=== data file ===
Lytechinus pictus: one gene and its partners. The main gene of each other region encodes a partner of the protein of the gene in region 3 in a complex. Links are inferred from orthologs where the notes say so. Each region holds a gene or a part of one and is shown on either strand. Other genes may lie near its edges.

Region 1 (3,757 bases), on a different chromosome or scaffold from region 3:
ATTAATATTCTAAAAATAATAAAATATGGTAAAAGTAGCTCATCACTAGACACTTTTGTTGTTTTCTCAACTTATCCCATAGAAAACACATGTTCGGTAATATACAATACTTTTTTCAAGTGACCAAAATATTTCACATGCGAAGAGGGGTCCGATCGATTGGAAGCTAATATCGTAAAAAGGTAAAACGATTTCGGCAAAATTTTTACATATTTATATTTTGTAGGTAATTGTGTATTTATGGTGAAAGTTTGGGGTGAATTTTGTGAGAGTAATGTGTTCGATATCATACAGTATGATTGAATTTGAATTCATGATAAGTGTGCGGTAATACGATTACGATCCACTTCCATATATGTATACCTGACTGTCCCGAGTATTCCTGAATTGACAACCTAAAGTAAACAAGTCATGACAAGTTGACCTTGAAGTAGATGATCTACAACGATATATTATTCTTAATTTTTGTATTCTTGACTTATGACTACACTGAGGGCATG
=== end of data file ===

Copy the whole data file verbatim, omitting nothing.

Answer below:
Lytechinus pictus: one gene and its partners. The main gene of each other region encodes a partner of the protein of the gene in region 3 in a complex. Links are inferred from orthologs where the notes say so. Each region holds a gene or a part of one and is shown on either strand. Other genes may lie near its edges.

Region 1 (3,757 bases), on a different chromosome or scaffold from region 3:
ATTAATATTCTAAAAATAATAAAATATGGTAAAAGTAGCTCATCACTAGACACTTTTGTTGTTTTCTCAACTTATCCCATAGAAAACACATGTTCGGTAATATACAATACTTTTTTCAAGTGACCAAAATATTTCACATGCGAAGAGGGGTCCGATCGATTGGAAGCTAATATCGTAAAAAGGTAAAACGATTTCGGCAAAATTTTTACATATTTATATTTTGTAGGTAATTGTGTATTTATGGTGAAAGTTTGGGGTGAATTTTGTGAGAGTAATGTGTTCGATATCATACAGTATGATTGAATTTGAATTCATGATAAGTGTGCGGTAATACGATTACGATCCACTTCCATATATGTATACCTGACTGTCCCGAGTATTCCTGAATTGACAACCTAAAGTAAACAAGTCATGACAAGTTGACCTTGAAGTAGATGATCTACAACGATATATTATTCTTAATTTTTGTATTCTTGACTTATGACTACACTGAGGGCATG